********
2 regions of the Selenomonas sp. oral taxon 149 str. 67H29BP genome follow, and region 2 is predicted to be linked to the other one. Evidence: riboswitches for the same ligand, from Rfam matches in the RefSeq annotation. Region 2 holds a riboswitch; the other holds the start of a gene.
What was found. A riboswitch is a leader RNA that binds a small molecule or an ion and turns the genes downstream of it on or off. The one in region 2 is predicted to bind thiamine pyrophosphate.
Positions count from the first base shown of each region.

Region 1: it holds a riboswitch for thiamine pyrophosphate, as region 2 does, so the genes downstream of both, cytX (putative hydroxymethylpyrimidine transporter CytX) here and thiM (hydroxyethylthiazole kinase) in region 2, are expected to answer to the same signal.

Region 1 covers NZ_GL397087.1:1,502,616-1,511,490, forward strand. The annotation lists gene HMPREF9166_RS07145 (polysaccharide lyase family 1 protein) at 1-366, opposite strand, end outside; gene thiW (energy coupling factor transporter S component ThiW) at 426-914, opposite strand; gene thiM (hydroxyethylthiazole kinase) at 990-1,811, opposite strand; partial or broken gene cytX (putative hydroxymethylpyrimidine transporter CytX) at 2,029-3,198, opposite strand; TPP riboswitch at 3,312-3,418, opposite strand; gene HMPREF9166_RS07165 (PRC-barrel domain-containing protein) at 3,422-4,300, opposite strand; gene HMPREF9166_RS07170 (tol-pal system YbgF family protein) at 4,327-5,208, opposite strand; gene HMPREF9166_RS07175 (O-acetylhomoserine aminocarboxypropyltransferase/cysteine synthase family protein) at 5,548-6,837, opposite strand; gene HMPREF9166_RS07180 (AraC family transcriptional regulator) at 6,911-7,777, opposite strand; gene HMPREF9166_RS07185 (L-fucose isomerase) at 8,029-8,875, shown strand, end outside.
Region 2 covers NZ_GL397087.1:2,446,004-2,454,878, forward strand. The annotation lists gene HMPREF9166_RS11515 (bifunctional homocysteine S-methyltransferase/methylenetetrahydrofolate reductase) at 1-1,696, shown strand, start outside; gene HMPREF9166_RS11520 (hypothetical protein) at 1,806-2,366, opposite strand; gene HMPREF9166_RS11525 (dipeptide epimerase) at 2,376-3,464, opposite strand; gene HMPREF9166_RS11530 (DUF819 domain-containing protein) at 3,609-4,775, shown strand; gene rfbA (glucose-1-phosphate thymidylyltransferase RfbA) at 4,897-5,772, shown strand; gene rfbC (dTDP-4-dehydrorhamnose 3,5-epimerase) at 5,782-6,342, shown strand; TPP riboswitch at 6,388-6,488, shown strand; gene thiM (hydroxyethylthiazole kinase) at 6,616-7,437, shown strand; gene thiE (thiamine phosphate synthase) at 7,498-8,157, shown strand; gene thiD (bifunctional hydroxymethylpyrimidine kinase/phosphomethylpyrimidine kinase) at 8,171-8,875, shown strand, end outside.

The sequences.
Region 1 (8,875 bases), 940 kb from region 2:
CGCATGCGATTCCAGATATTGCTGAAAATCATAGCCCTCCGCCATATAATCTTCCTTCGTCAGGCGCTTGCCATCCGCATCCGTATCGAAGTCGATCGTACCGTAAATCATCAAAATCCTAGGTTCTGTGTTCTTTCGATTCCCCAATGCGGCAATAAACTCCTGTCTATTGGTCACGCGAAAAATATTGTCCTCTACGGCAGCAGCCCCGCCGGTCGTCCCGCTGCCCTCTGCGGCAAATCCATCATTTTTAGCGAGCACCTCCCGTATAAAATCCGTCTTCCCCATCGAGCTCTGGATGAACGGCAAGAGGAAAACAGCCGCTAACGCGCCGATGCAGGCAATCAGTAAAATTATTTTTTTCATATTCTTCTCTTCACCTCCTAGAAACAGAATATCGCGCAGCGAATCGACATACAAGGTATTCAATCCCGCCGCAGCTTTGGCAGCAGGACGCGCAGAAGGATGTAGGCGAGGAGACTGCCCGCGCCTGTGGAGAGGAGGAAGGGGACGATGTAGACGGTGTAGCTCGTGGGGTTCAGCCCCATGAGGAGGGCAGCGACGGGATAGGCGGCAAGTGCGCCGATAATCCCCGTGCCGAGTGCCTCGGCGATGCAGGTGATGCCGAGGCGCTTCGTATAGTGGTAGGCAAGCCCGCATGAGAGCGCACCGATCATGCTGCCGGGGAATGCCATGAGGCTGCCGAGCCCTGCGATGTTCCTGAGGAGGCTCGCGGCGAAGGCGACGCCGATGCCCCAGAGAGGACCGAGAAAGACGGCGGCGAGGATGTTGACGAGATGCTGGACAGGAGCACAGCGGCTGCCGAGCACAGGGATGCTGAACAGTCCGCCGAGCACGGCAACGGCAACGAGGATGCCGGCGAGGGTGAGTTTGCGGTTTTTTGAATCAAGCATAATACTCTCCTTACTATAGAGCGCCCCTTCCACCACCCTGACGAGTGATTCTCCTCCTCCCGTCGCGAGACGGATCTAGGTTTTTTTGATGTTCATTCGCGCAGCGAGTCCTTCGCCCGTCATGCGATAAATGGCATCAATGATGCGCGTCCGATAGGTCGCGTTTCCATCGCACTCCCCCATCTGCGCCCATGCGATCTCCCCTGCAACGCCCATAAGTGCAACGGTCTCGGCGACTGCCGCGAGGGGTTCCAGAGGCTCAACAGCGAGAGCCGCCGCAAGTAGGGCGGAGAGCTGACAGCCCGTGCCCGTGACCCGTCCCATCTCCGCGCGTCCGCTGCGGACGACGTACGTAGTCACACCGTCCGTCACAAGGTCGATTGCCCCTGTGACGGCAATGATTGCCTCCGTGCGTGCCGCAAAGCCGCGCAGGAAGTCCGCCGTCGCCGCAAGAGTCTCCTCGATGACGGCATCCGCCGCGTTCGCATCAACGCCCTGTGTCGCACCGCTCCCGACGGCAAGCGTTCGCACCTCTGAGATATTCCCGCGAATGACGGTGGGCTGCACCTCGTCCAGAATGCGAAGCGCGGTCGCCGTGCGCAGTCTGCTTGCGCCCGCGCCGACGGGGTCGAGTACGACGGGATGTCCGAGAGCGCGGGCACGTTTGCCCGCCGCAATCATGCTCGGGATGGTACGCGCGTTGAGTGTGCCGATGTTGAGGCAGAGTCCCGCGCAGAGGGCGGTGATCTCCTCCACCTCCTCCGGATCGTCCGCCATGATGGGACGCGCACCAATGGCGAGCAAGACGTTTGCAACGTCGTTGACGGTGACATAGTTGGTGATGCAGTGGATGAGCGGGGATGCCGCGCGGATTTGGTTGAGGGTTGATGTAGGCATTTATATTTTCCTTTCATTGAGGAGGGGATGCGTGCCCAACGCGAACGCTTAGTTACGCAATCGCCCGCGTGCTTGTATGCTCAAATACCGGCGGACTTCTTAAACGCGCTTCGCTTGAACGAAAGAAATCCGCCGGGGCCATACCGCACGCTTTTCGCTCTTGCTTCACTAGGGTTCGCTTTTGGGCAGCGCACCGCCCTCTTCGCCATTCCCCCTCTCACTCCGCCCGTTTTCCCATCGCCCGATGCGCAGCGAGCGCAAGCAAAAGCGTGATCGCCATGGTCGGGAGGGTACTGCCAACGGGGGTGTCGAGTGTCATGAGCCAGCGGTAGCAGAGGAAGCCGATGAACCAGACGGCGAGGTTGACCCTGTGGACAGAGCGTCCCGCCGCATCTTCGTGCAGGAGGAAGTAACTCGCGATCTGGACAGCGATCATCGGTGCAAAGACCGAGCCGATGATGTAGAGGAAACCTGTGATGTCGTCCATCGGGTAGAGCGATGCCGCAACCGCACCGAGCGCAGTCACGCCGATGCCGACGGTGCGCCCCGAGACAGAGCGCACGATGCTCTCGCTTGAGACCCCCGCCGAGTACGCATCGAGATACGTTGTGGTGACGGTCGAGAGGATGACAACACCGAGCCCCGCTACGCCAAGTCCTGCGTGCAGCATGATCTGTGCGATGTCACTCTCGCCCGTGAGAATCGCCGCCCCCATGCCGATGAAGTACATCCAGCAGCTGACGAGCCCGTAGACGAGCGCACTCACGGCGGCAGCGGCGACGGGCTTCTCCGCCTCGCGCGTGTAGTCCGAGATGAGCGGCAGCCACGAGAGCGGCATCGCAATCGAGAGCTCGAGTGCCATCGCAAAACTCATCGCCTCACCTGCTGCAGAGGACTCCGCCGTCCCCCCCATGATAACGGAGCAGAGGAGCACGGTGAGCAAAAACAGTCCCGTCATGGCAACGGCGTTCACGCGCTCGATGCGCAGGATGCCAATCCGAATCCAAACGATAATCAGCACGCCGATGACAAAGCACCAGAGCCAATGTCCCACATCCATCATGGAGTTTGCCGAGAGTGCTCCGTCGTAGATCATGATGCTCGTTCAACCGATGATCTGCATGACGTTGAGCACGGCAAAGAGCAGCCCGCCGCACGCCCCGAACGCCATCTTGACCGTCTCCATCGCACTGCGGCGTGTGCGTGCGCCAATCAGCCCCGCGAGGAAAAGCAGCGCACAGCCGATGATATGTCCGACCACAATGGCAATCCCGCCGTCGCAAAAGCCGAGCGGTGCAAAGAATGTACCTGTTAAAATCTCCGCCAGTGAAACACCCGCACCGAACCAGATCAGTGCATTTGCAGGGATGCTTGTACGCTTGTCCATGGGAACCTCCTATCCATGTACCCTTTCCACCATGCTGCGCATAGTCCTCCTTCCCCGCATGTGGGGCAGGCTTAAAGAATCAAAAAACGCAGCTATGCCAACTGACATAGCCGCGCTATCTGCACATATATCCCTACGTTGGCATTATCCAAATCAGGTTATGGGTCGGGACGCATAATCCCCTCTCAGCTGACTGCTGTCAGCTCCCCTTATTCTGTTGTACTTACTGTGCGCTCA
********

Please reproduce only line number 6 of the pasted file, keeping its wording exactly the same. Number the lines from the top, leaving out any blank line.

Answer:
Region 2 covers NZ_GL397087.1:2,446,004-2,454,878, forward strand. The annotation lists gene HMPREF9166_RS11515 (bifunctional homocysteine S-methyltransferase/methylenetetrahydrofolate reductase) at 1-1,696, shown strand, start outside; gene HMPREF9166_RS11520 (hypothetical protein) at 1,806-2,366, opposite strand; gene HMPREF9166_RS11525 (dipeptide epimerase) at 2,376-3,464, opposite strand; gene HMPREF9166_RS11530 (DUF819 domain-containing protein) at 3,609-4,775, shown strand; gene rfbA (glucose-1-phosphate thymidylyltransferase RfbA) at 4,897-5,772, shown strand; gene rfbC (dTDP-4-dehydrorhamnose 3,5-epimerase) at 5,782-6,342, shown strand; TPP riboswitch at 6,388-6,488, shown strand; gene thiM (hydroxyethylthiazole kinase) at 6,616-7,437, shown strand; gene thiE (thiamine phosphate synthase) at 7,498-8,157, shown strand; gene thiD (bifunctional hydroxymethylpyrimidine kinase/phosphomethylpyrimidine kinase) at 8,171-8,875, shown strand, end outside.